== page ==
Edmonton

Mobile medical clinic rolls out to serve Edmonton's homeless population

The Boyle McCauley Health Centre rolled out a mobile health clinic Wednesday that will provide medical care to those Edmontonians who live on the streets.

'We can do chronic care, wound care, whatever people present with'

The new mobile health unit unveiled in Edmonton Wednesday will operate four days a week and visit drop-in sites in north and south Edmonton. (David Bajer/CBC)

The Boyle McCauley Health Centre rolled out a mobile health clinic Wednesday that will provide medical care to those Edmontonians who live on the streets.

The mobile unit will provide essential primary medical and mental health care similar to what people can expect to receive at the health centre itself, said Cecilia Blasetti, executive director.

"We can do chronic care, wound care, whatever people present with," Blasetti said. "Our goal is that we're not shuffling them here or there or sending them other places; that we actually will be able to address their needs as they ask for help."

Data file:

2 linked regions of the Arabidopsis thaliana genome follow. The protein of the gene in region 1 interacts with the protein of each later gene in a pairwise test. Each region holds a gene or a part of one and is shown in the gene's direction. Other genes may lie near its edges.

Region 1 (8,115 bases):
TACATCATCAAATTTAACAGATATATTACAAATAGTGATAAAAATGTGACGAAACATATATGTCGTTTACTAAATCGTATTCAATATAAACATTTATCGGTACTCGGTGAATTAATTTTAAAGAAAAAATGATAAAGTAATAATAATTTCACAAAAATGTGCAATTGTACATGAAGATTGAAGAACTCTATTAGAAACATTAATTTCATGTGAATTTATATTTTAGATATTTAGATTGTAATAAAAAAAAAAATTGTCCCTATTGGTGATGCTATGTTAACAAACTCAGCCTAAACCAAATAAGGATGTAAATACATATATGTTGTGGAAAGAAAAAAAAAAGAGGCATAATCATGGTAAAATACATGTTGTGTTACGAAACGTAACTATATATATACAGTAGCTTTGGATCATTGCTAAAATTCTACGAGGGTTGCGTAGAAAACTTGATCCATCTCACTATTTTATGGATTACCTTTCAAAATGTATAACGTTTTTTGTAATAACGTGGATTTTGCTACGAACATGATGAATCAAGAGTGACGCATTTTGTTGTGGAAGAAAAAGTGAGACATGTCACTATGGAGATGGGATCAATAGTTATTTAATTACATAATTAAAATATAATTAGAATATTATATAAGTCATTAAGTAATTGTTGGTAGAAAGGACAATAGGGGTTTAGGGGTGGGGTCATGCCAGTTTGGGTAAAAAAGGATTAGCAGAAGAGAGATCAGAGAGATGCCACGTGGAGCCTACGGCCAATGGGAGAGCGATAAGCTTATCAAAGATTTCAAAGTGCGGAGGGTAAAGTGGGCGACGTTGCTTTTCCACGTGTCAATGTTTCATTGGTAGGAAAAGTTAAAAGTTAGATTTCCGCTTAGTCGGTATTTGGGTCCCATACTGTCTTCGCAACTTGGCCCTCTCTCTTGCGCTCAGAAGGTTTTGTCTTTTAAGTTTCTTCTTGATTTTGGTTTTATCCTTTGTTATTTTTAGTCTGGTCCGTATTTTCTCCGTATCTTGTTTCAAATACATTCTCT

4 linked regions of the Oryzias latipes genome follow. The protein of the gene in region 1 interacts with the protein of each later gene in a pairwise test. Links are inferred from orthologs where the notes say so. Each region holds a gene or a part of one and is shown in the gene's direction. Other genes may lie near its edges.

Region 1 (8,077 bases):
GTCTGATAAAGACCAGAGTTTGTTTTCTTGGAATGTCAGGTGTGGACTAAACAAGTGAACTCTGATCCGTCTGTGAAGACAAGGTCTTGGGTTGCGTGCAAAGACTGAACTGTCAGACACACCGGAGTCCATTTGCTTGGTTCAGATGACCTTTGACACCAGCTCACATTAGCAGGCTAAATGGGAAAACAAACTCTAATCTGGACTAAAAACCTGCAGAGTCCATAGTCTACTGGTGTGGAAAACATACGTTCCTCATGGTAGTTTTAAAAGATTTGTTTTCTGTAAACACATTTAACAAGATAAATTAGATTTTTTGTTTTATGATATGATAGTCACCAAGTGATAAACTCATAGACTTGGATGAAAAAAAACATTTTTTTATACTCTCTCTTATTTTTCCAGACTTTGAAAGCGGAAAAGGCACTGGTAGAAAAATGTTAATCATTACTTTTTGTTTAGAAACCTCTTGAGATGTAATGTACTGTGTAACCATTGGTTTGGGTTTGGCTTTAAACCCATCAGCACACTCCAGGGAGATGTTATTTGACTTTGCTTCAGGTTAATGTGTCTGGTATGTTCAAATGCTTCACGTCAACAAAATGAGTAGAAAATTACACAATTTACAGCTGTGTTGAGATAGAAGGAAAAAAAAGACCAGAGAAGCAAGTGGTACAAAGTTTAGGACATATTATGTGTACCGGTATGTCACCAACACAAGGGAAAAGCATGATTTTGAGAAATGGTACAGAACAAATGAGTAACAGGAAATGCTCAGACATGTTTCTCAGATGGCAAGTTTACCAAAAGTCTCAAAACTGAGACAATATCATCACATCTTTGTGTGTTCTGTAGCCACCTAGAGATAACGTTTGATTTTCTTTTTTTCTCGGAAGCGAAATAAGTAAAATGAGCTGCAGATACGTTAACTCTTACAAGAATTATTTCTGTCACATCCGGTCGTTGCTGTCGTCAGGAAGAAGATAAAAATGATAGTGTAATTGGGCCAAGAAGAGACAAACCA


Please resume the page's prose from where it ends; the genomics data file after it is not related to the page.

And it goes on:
Many of the clients who come to the health centre are homeless, poor, or have substance abuse or mental health issues, Blasetti said.

They are often uncomfortable using ordinary health services, she added.

The mobile unit takes the services to them at drop-in facilities they are already familiar with and "where their relationships are built and there's trust there," she said.

The clinic will operate four days a week and visit drop-in sites in north and south Edmonton.

The visits will be scheduled so people using the service know when they can access it, Blasetti said.

The mobile unit is operated through the Boyle McCauley Health Centre. (David Bajer/CBC)

The project is a collaborative effort with The Mustard Seed, Telus and Mint Health and Drugs.

Telus has committed $1 million over three years for the operation of the mobile unit in Edmonton, said Jill Schnarr, vice president of corporate citizenship.

The company has provided all of the technology in the mobile unit, including Wi-Fi so computers can be used to access electronic medical records, she said.

Telus is helping to provide the mobile units in 10 Canadian cities this year through its Health For Good program, she said.

The mobile units will help vulnerable people "survive and live a happier life," Schnarr said.

Telus provided the technology for the mobile unit, including Wi-Fi so computers can be used to access electronic medical records. (David Bajer/CBC)

with files from David Bajer

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